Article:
In the Bible, being unclothed is considered shameful. Only Adam and Eve in their pristine state before the Fall, could be naked and unashamed (Gen. 2:25). Not only did certain kinds of clothing denote honor and wealth, all clothing hid one’s shame (e.g., Ezek. 16:8, 36-37). Thus to be found in one’s “birthday suit,” was considered humiliating. Saul is twice pictured in 1 Samuel in a compromised situation. In his pursuit of David, Saul comes to Samuel in Ramah and is seized by the Spirit of God. There he lies down all day naked and prophesies (1 Sam. 19:23-24). In other words, in his murderous rage, the Spirit renders him powerless and vulnerable, to the point of shaming him by removing his kingly garments. One might muse that Saul is performing his own version of the “Emperor’s New Clothes!” Saul is found in an even more humiliating and vulnerable position when he goes into a cave to relieve himself (1 Sam. 24:3-7). The Hebrew uses the euphemistic phrase, “to cover his feet.” In other words, Saul drops his robe around his feet in order to take care of important business. David and his men are hiding in the cave, but David refuses to harm Saul. When Saul leaves the cave, David produces the part of the robe he had cut off in order to demonstrate his innocence to Saul (1 Sam. 24:11).
On another occasion after David himself has become king, he sends ambassadors to pay his respects to the deceased Nahash, king of Ammon, Nahash’s son Hanun humiliates the men by cutting their garments off at the buttocks (2 Sam. 10:4). This insult precipitates a war between Israel and Ammon. We should also mention that Tamar’s tearing of her royal garment not only communicates mourning (as noted above) but shame as well.
When garments are associated with death, it is usually in reference to those who are mourning the deceased (2 Sam. 3:31; 14:2). However, there is one passage in 2 Samuel that dwells on the military attire of Joab in anticipation of his murder of Amasa (2 Sam. 20:8). One could literally say that Joab “was dressed to kill!” On the other hand, the expression “cloak and dagger” seems apropos as well. This passage also fits under the theme of dressing to deceive noted above. Commentators are unsure of the exact manner in which Joab perpetrates this deception, but in the end, Amasa gets the point! As Amasa lies wallowing in his blood, the troops stand still in shock. But when Amasa is unceremoniously dragged off of the highway and covered with a garment, the mission continues (2 Sam. 20:12). This time a garment plays the part of concealing the horrible crime committed by Joab and acts as Amasa’s death shroud.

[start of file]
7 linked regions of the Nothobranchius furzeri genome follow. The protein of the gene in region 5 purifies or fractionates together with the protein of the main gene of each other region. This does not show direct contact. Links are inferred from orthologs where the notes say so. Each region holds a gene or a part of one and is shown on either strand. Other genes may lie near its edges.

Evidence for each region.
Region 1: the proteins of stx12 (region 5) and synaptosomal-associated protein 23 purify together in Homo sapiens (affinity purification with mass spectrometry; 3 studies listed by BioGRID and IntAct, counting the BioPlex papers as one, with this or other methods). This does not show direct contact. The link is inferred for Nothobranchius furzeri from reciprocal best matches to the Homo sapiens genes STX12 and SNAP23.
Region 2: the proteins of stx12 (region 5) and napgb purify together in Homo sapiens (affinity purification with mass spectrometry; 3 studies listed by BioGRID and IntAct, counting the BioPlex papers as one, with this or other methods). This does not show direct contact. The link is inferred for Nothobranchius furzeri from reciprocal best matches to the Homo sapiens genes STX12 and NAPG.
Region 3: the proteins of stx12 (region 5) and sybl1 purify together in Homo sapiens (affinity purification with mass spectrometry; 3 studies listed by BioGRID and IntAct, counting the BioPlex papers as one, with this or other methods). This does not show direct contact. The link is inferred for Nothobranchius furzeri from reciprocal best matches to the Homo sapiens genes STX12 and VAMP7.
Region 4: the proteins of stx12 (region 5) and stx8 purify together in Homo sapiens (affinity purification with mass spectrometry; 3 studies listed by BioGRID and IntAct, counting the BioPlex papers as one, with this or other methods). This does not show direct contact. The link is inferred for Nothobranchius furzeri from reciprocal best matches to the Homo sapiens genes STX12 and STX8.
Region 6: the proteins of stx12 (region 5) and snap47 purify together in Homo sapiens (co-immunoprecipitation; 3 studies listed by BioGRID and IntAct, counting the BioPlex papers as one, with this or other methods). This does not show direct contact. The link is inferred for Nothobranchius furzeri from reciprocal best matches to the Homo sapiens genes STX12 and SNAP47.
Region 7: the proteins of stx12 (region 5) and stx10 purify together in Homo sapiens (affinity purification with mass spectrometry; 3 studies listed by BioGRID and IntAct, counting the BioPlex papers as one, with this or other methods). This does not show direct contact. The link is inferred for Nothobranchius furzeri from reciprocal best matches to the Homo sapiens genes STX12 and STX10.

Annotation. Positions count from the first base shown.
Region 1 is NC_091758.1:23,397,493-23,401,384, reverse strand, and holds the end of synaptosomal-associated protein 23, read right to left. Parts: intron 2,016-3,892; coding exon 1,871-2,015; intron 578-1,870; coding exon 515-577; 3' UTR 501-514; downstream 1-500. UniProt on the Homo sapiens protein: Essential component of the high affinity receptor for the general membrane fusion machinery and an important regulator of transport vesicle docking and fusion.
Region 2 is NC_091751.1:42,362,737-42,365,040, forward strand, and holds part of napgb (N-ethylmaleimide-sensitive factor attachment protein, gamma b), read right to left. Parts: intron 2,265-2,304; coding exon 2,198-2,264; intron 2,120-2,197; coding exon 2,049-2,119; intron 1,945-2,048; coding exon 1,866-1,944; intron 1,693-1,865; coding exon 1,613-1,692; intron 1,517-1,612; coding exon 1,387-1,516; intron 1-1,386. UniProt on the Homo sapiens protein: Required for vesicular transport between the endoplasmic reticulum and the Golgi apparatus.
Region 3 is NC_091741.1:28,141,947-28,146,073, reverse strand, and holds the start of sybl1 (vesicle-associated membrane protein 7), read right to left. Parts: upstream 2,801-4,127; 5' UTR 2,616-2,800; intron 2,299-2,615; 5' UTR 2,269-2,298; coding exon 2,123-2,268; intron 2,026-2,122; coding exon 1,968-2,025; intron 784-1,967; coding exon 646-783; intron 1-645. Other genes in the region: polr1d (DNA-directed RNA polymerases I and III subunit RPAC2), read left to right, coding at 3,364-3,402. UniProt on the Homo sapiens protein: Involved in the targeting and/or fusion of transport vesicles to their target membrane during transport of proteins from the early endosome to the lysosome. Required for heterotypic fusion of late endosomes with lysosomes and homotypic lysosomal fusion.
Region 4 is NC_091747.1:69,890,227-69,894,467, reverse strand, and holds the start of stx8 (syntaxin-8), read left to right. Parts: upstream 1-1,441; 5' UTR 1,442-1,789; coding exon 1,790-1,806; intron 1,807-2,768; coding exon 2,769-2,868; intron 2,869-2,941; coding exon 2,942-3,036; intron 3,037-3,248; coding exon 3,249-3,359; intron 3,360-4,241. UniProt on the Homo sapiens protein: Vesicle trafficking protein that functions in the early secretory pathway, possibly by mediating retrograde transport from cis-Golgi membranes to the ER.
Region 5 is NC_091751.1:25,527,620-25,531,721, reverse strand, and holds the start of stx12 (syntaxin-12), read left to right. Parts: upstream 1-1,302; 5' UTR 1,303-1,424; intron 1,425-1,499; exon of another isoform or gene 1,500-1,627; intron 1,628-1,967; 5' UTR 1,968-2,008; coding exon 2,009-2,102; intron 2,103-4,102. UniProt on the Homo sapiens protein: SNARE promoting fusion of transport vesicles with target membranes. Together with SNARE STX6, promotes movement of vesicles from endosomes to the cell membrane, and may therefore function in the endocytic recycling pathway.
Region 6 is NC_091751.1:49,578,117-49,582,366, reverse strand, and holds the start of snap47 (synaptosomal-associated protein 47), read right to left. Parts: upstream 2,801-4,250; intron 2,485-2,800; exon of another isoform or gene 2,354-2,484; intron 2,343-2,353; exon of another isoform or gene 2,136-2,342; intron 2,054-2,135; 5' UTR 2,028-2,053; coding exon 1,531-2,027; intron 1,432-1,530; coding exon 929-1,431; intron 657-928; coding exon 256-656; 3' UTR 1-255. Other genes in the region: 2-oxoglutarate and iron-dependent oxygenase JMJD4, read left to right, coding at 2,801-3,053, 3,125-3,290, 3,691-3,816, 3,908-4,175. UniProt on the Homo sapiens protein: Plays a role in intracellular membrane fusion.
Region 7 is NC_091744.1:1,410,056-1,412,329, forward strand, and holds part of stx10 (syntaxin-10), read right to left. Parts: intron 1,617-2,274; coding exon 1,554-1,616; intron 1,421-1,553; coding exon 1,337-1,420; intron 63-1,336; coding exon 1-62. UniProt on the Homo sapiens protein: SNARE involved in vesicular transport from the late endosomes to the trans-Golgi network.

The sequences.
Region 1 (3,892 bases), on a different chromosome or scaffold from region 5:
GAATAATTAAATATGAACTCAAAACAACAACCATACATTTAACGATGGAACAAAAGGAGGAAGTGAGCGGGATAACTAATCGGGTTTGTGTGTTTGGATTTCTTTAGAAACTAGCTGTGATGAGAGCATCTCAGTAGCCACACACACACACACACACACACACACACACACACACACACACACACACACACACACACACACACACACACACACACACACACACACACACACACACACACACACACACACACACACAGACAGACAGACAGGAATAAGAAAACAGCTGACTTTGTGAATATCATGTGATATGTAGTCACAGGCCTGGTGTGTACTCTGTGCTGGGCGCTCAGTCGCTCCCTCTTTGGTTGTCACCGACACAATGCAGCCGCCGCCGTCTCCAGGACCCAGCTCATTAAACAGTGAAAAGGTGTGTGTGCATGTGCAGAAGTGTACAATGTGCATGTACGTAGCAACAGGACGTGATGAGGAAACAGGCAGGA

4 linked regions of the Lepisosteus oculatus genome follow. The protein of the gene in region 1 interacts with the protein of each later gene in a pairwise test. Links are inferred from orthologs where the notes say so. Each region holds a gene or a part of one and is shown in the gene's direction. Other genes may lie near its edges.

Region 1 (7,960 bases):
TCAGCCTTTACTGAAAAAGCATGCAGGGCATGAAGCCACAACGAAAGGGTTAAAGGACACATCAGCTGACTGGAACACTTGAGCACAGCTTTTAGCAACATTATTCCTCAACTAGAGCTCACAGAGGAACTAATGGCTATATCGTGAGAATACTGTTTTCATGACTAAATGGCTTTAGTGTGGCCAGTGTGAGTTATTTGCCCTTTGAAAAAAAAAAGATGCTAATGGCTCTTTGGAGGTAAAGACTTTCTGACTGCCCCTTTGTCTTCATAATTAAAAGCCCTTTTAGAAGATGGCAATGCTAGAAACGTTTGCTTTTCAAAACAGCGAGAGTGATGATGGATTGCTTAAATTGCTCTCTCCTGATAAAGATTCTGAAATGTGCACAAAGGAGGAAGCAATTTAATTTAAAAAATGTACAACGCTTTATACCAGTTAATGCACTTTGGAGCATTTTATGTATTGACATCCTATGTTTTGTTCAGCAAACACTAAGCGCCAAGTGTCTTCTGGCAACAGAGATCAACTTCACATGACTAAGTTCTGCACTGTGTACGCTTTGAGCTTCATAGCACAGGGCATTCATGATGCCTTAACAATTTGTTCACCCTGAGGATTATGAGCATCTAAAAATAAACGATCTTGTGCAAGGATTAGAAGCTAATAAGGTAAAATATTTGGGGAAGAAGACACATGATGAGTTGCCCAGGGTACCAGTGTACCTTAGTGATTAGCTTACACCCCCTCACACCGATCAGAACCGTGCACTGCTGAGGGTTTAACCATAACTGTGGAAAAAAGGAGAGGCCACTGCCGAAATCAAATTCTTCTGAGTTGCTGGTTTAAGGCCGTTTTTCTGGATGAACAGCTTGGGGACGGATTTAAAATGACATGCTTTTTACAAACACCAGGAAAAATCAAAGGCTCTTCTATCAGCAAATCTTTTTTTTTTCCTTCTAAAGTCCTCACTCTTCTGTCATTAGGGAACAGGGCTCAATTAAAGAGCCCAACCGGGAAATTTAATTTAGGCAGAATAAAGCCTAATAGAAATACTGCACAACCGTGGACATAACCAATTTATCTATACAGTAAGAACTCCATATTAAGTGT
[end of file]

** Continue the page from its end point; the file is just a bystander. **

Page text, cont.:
Conclusion: If the Shoe Fits
While some motifs, such as tallness, or dead dog (see posts here and here), have one main point to make, the motif of clothing is varied. For the most part, one could say that the clothing motif is “worse for wear” in Samuel. Although the message of status is mostly positive, the other usages of this motif are quite negative. Context is the all-important guide when it comes to understanding what is being communicated by the clothing motif. Therefore the message(s) of this motif is not a “one size fits all,” but rather an “If the shoe fits, wear it.” In particular, the clothing motif in Samuel contributes to the main themes of honor and shame (e.g., 1 Sam. 2:30) and how appearances can be deceiving (1 Sam. 16:7).
For a more in-depth look at 1&2 Samuel see:
Family Portraits: Character Studies in 1 and 2 Samuel. Available at the following sites: Amazon USA / UK, and WestBow Press as well as other internet outlets.